Bad Bosses are Bad Business

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Bad Bosses are Bad Business

Who among us would keep seeing a dentist who was lousy at administering anesthesia? Or would knowingly board an airplane piloted by someone who’d never really learned to fly? I think I know the answer.

So why, then, do so many of us tolerate people in management positions who have demonstrated a remarkable ineptitude for leading people?

A strange and curious pattern has developed in many organizations, and it looks like this:

1. Promote someone who is good at what they do to a position of leadership, without regard to their ability to perform in a leadership capacity.
2. Evaluate them primarily on their ability to episodically bring in short-term results, and only secondarily, if at all, on their ability to lead people.
3. If it becomes apparent that they have failed in their leadership role, continue to tolerate them (and in many cases, promote them) in spite of their demonstrated incompetence in a core function of the role.

And we wonder why one of the chief complaints in Employee Engagement surveys is expressed as “Lack of management credibility.”

Without oversimplifying it, leadership requires at least these three very broadly defined elements:

1. The ability to get people committed to an important sense of organizational mission
2. Enabling them, through tools and systems, to do their best work, and
3. Caring about those they lead, as real people, with real needs, feelings, and contributions to make.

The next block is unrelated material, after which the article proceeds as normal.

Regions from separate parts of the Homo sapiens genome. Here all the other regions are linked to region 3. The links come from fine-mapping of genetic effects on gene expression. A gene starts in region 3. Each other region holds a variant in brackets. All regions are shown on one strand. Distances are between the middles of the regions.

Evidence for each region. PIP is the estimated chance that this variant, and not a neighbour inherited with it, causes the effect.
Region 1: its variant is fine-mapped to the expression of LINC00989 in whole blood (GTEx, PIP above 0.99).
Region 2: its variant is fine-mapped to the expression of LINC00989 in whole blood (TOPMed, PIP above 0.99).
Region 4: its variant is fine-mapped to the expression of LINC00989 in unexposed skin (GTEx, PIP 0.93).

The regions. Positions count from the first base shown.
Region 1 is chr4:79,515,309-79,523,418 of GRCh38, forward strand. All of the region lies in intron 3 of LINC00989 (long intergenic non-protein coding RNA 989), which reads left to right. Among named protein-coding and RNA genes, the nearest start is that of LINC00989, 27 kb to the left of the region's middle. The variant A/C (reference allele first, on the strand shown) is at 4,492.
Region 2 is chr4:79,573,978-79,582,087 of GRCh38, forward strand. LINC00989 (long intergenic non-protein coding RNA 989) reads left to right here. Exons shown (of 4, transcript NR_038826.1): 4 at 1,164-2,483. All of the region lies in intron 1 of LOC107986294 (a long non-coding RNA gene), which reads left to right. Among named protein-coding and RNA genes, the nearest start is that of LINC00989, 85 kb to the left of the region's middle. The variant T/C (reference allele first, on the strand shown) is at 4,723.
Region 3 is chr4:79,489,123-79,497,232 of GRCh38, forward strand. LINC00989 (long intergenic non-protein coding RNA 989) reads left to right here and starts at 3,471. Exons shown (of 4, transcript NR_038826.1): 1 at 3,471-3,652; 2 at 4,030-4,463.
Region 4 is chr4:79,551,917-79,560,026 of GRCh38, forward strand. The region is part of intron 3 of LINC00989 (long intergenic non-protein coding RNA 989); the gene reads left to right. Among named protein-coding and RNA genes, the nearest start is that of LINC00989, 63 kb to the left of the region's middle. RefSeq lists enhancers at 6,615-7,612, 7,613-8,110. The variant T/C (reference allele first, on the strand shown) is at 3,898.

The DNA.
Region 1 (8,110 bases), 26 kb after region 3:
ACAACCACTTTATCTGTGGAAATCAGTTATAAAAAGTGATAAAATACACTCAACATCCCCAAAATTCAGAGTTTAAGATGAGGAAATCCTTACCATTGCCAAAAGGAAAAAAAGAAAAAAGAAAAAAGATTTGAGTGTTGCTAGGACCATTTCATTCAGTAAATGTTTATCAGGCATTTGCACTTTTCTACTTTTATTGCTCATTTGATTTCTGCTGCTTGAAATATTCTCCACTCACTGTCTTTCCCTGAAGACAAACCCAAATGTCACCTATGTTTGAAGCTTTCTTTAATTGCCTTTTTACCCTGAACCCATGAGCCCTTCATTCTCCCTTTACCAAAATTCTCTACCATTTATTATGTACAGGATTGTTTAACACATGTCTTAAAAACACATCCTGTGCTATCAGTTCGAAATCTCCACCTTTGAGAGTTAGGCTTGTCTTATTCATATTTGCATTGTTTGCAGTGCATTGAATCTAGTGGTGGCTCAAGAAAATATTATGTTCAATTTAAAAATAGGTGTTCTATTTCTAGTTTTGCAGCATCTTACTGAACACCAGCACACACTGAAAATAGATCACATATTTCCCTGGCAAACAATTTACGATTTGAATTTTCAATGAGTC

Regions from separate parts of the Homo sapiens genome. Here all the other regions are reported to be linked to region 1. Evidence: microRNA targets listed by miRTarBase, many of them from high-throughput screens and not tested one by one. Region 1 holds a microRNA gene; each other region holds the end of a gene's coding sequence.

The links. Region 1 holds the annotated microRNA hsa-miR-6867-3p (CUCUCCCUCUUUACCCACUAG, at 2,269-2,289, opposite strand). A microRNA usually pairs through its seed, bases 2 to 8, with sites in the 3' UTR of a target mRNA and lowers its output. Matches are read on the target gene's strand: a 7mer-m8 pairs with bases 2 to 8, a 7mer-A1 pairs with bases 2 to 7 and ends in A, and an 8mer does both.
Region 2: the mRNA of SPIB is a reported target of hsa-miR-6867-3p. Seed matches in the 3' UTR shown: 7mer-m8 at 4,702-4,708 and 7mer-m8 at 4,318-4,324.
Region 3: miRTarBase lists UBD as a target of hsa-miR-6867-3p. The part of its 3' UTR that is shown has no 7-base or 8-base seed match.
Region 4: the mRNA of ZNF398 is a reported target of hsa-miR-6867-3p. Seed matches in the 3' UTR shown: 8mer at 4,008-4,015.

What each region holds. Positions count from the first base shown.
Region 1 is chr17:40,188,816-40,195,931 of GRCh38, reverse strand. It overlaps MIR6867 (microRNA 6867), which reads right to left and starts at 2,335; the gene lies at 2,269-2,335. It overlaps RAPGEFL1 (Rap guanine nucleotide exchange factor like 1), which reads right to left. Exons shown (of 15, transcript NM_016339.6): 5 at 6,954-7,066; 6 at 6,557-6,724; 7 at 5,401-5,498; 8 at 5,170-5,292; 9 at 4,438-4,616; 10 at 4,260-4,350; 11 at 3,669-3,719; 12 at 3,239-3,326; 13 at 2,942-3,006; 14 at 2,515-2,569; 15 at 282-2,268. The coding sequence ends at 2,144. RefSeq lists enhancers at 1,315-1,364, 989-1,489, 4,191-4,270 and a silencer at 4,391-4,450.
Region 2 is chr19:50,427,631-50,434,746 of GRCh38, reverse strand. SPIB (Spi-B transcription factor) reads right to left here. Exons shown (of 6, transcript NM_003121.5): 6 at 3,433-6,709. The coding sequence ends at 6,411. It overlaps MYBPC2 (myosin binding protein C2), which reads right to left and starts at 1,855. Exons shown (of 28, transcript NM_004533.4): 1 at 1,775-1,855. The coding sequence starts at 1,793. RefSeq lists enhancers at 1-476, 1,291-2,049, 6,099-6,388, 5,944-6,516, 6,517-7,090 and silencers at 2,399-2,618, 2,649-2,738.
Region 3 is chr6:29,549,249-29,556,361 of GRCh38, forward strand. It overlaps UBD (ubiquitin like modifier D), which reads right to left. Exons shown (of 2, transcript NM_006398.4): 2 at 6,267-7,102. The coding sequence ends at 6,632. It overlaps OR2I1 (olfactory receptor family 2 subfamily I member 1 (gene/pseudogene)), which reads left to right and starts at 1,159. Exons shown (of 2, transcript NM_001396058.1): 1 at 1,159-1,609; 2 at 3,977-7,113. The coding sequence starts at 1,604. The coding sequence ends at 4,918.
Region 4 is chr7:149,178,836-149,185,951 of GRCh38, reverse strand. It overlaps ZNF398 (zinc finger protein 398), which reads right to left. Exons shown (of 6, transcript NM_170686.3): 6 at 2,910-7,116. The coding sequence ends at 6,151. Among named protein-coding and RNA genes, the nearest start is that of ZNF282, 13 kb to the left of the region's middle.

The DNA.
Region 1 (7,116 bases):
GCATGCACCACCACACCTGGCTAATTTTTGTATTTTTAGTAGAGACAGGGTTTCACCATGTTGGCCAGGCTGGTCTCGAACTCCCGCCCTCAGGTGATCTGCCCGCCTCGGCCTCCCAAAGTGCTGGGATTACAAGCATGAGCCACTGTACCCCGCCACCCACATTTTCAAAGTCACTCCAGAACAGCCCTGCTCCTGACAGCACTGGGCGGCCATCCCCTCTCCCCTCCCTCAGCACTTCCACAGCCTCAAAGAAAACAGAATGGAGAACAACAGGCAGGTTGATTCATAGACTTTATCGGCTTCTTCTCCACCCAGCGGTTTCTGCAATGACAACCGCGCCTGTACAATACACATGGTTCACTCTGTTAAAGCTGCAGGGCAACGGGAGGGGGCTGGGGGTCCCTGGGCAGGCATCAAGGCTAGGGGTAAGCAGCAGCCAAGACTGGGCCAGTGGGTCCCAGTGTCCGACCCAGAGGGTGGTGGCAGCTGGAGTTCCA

Some of the most successful organizations on the planet know that being an effective people leader is a requirement – not a preference – of a manager’s job. They’ve made these skills an absolute condition of employment for everyone in a management position, from first-line supervisor to CEO. Your organization would do well to emulate this practice, if it’s not already.

We’ve observed, as have you probably, lots of organizations who appear to turn a blind eye to the incompetent leaders they have in positions of authority. Some of these managers are helpless, clueless, and deserving of our pity. Others are abusive, insensitive, self-absorbed, pompous, arrogant, callous, uncaring, in over their heads, not possessed of good judgment or wisdom, and some of them are just not very nice people. The technical term for a person who possesses three or more of the aforementioned attributes is “jerk”, and let’s face it, some of the managers in your organization may simply be that – jerks. And jerks just don’t make good managers. Primarily because, especially these days, nobody will put forth their best effort for a jerk.

One company we worked with had a senior manager, we’ll call him Mark, who, despite formidable technical knowledge and skills, had managed to alienate just about everyone on his team over the course of the year or two he’d been in his position. He was brilliant, but a lousy boss. The CEO, a fellow who regularly espoused strong leadership values, defended Mark’s “numbers” and denied the negative impact he was having on the workforce. What started as an outward trickle of talent from his team soon developed into a hemorrhage. Exit interviews painted as clear a picture as could be as to the reason behind the exodus. Still, the CEO did nothing, until poor morale caused a costly project failure. Mark hung on for two more years, while the CEO kept hoping for improvement. When the inevitable separation happened, it was ugly, expensive, and several years too late.

Got a manager in your outfit who’s not fit to lead? Get them help, support, and training. Give them reasonable time to learn this core function of their job. If they can’t, or won’t, replace them with a competent leader before your best talent walks – to your most formidable competition.

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